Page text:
Fiona Graff is a Year 7 Homeroom Teacher at Cabra Dominican College in South Australia. She has been using Makers Empire with her students for one term. Some of her students designs created using Makers Empire were recently accepted in the Waging Peace exhibition currently on at the MOD. MOD. is Australia’s leading future-focused museum, provoking new ideas at the intersection of science, art and innovation. We recently spoke with Fiona about her students’ involvement in the exhibition and how she is using Makers Empire in the classroom.

How did your students involvement in this exhibition come about?

I had recently explored the MOD. Museum with my own children to determine if it was a suitable excursion venue that would support our learning in year 7.

How did this project connect with what you’re working on in the classroom?

A central theme within our own home class has been a focus on the Common Good. The students understand Common Good as something that is reached when we work together to improve the wellbeing of people in our society and the wider world.

This concept aligns with the Catholic Social Teaching Values where every person should have sufficient access to the goods and resources of society so that they can completely and easily live fulfilling lives. The students explored the idea of the rights of the individual to personal possessions and community resources being balanced with the needs of the disadvantaged and dispossessed. This was particularly evident in our research into countries deeply affected by water scarcity. Designing a machine of peace reinforced this theme perfectly.

Tell us about your experience using Makers Empire for this project.

We were able to have a cross curricular approach when using Makers Empire to design a Peace machine in the once a week topic Personal Learning/Genius Hour lesson. It fit into our RE lessons as well as our current topic in HASS- Investigating Water Scarcity in Northern African countries. Some children chose to make a Peace Machine to prevent water scarcity.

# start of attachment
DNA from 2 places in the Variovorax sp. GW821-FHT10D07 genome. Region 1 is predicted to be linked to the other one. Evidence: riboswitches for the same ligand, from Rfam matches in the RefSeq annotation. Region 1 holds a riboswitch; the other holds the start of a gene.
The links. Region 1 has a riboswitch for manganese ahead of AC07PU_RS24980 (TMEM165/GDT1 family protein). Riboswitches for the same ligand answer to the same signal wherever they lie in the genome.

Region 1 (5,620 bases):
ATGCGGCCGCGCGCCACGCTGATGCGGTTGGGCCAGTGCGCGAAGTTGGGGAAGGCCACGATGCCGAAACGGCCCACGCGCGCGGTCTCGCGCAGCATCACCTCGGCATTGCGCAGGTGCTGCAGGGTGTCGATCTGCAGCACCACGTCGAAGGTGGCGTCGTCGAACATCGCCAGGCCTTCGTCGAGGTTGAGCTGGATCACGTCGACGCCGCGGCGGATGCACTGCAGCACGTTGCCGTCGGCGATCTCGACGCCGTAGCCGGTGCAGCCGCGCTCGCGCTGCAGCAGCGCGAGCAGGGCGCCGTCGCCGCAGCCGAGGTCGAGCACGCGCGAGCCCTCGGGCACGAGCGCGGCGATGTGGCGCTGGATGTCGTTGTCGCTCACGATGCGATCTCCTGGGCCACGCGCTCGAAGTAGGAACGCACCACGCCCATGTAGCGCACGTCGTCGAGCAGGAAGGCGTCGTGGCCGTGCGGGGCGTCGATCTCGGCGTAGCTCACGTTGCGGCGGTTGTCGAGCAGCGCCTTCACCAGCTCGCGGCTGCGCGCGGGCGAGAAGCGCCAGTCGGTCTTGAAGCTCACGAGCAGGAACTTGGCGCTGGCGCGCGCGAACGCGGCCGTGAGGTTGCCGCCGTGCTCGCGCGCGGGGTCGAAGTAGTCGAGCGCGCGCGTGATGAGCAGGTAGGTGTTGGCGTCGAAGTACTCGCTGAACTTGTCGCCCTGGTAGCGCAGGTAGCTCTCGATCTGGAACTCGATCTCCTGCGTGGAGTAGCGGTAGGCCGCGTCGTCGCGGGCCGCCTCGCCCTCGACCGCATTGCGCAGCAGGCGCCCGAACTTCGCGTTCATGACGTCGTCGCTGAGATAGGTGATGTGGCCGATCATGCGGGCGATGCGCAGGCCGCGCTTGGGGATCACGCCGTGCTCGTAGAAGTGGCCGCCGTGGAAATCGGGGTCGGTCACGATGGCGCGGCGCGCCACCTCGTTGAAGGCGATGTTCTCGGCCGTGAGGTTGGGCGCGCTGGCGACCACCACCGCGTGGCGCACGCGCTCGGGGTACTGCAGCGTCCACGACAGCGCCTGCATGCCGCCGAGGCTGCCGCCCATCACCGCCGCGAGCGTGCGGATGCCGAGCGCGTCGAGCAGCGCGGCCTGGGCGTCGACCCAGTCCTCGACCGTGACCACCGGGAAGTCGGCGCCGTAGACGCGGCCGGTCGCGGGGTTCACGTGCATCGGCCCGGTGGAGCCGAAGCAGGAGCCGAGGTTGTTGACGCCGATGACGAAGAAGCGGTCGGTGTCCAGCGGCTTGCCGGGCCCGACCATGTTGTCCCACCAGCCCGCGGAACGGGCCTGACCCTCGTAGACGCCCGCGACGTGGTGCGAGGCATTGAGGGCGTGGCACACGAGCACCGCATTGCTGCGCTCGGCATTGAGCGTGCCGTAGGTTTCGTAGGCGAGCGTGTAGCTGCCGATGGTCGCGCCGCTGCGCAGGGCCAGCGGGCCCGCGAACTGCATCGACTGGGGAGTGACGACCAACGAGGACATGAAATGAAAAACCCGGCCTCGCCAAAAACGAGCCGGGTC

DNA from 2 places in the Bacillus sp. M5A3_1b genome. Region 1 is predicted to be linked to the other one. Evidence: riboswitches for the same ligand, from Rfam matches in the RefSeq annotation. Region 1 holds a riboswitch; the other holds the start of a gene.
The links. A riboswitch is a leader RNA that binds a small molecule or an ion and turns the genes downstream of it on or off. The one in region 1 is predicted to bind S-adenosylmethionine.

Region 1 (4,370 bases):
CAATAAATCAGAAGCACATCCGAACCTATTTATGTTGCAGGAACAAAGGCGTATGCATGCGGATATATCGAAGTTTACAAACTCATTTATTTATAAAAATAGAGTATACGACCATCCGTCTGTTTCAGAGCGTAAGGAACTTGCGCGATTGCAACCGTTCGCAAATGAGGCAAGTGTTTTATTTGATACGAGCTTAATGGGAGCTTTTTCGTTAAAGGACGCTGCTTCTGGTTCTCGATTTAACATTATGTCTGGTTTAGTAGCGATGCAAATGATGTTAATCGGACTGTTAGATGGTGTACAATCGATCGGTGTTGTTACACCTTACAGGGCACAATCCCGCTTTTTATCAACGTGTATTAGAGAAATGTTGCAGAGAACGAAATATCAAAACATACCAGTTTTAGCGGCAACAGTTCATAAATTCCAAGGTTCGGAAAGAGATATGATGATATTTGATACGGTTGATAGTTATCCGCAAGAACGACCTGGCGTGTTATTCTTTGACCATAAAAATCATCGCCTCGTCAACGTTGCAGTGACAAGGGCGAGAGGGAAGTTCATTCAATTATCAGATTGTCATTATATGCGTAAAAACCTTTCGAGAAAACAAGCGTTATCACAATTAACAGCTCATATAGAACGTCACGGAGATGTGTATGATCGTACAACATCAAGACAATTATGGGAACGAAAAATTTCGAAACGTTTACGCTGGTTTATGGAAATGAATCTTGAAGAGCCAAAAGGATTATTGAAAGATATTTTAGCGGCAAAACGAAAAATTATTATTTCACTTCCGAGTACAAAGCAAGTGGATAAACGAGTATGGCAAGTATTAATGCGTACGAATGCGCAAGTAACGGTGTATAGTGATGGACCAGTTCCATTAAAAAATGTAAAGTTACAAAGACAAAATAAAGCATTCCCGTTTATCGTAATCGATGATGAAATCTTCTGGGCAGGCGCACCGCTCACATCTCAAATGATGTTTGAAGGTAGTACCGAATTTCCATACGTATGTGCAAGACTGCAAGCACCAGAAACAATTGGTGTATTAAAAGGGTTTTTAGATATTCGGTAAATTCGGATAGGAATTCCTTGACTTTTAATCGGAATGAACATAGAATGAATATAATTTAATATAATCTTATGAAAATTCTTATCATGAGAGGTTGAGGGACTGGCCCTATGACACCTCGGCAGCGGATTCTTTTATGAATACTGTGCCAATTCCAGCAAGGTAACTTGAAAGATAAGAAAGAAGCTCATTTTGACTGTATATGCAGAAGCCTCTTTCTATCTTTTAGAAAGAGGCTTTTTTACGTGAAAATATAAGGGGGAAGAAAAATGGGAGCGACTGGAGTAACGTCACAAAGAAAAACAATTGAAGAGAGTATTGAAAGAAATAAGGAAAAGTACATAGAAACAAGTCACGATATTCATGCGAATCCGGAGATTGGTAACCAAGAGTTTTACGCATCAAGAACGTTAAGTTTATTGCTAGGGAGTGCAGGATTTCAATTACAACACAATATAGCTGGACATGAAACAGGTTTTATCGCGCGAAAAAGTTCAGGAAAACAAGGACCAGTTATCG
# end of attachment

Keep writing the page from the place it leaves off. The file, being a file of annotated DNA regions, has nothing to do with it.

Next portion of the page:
The first project was allowing the class time to complete the Makers Empire Challenges. We worked through several of the designs in the Resource Section of Maker’s Empire and in particular focused on the Resource of ‘10 Ideas To Get Started’.  This allowed myself, and the students, time to focus on the tools and the possibilities in Makers Empire.

Time spent exploring and creating, supported our ability to think laterally and innovatively when designing a Machine of Peace for the MOD Museums new exhibition – ‘Waging Peace’ .

As a class we spent several lessons unpacking and consolidating our understanding of Peace and the functions of a Machine. Then Makers Empire was used to create the prototype of a Peace Machine.

Some children chose to work independently and some collaboratively on this task. Regardless of children working independently or in small groups, there was a focus on the ACARA General Capabilities of Social and Personal Capabilities in all our lessons.